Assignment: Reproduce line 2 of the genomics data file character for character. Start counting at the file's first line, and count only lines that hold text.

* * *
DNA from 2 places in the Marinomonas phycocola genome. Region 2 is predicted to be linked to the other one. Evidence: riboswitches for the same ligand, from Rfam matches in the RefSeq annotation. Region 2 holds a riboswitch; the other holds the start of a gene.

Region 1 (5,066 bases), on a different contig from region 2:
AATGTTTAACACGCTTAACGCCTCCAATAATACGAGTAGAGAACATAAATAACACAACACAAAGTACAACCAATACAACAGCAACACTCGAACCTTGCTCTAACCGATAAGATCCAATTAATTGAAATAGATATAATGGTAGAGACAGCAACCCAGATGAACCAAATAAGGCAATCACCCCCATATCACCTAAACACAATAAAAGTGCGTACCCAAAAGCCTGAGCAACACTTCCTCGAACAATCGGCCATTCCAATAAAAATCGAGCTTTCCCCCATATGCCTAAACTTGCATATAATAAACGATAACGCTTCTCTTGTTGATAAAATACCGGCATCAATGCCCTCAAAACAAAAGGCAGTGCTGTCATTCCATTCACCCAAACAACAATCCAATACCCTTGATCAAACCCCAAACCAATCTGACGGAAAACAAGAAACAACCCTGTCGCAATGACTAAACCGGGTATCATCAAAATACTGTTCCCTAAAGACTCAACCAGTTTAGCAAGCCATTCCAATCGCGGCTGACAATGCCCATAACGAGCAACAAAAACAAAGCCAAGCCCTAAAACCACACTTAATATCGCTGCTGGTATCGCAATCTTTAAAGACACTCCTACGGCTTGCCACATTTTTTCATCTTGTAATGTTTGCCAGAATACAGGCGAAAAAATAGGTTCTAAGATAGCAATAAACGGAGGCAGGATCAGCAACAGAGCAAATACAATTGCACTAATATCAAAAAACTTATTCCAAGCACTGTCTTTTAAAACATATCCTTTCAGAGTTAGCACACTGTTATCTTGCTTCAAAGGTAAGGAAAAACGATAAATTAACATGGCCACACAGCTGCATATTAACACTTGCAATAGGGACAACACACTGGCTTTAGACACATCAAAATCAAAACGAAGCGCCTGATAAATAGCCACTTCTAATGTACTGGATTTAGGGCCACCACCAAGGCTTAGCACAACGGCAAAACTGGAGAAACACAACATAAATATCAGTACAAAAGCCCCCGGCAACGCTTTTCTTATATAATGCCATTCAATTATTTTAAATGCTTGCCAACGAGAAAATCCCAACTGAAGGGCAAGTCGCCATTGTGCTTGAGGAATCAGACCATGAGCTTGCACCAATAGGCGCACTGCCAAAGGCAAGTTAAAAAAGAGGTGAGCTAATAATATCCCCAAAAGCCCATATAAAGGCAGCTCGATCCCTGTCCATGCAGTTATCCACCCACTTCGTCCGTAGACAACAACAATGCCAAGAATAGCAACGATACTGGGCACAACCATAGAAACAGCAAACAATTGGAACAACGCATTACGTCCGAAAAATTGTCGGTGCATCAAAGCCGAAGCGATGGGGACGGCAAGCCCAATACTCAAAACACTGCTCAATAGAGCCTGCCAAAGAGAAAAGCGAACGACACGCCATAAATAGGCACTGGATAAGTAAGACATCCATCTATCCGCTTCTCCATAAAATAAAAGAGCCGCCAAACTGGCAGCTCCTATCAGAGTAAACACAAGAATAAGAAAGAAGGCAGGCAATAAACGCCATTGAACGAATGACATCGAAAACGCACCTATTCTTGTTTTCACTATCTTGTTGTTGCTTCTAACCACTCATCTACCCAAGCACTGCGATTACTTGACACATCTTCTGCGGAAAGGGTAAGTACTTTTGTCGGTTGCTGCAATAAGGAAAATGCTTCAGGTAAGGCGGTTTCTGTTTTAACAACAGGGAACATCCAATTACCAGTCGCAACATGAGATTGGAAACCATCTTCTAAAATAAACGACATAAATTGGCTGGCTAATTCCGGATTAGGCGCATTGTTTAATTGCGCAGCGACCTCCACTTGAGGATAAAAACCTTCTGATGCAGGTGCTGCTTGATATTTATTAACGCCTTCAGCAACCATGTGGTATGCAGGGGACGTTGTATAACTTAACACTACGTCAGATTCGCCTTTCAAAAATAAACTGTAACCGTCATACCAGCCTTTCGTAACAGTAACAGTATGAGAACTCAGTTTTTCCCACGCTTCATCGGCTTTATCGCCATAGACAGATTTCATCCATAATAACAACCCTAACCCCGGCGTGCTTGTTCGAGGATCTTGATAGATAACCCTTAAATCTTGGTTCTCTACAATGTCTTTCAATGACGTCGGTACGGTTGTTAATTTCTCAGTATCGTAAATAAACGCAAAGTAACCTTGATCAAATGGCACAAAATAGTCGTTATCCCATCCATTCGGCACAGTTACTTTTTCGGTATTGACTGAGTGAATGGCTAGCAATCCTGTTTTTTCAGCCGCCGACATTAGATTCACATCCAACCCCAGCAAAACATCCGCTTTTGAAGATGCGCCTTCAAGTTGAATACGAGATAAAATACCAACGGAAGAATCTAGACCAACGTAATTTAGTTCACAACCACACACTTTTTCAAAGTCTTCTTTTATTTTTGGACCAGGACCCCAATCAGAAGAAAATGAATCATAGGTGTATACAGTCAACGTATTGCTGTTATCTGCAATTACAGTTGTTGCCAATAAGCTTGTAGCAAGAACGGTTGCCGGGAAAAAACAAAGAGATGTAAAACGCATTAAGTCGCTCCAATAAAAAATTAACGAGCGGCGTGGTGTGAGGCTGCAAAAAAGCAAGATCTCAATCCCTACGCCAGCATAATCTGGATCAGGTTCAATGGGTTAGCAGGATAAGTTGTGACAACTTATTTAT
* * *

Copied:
Region 1 (5,066 bases), on a different contig from region 2: